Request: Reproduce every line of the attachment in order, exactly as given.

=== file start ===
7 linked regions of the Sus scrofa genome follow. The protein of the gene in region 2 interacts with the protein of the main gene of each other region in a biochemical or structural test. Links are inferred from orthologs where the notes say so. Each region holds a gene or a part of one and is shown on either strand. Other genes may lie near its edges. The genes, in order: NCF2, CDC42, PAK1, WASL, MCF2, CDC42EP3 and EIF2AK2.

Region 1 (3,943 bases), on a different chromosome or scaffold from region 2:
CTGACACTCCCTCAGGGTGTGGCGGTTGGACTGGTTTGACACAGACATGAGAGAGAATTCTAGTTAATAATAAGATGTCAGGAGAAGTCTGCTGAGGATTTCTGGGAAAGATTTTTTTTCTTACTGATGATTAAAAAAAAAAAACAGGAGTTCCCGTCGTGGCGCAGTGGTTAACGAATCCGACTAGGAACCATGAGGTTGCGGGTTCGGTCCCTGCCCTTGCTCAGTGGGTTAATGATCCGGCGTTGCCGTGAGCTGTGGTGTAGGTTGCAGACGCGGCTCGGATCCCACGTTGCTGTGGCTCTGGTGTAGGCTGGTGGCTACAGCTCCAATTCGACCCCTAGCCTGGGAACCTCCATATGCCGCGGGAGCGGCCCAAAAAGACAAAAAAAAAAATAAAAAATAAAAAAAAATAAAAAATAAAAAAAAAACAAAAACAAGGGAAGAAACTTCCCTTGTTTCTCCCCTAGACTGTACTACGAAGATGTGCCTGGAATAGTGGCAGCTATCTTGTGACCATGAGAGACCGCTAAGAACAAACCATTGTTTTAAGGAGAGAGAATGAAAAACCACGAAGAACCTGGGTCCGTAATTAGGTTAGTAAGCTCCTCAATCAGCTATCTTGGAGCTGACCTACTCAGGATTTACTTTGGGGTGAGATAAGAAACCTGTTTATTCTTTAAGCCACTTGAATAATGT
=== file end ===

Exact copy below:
7 linked regions of the Sus scrofa genome follow. The protein of the gene in region 2 interacts with the protein of the main gene of each other region in a biochemical or structural test. Links are inferred from orthologs where the notes say so. Each region holds a gene or a part of one and is shown on either strand. Other genes may lie near its edges. The genes, in order: NCF2, CDC42, PAK1, WASL, MCF2, CDC42EP3 and EIF2AK2.

Region 1 (3,943 bases), on a different chromosome or scaffold from region 2:
CTGACACTCCCTCAGGGTGTGGCGGTTGGACTGGTTTGACACAGACATGAGAGAGAATTCTAGTTAATAATAAGATGTCAGGAGAAGTCTGCTGAGGATTTCTGGGAAAGATTTTTTTTCTTACTGATGATTAAAAAAAAAAAACAGGAGTTCCCGTCGTGGCGCAGTGGTTAACGAATCCGACTAGGAACCATGAGGTTGCGGGTTCGGTCCCTGCCCTTGCTCAGTGGGTTAATGATCCGGCGTTGCCGTGAGCTGTGGTGTAGGTTGCAGACGCGGCTCGGATCCCACGTTGCTGTGGCTCTGGTGTAGGCTGGTGGCTACAGCTCCAATTCGACCCCTAGCCTGGGAACCTCCATATGCCGCGGGAGCGGCCCAAAAAGACAAAAAAAAAAATAAAAAATAAAAAAAAATAAAAAATAAAAAAAAAACAAAAACAAGGGAAGAAACTTCCCTTGTTTCTCCCCTAGACTGTACTACGAAGATGTGCCTGGAATAGTGGCAGCTATCTTGTGACCATGAGAGACCGCTAAGAACAAACCATTGTTTTAAGGAGAGAGAATGAAAAACCACGAAGAACCTGGGTCCGTAATTAGGTTAGTAAGCTCCTCAATCAGCTATCTTGGAGCTGACCTACTCAGGATTTACTTTGGGGTGAGATAAGAAACCTGTTTATTCTTTAAGCCACTTGAATAATGT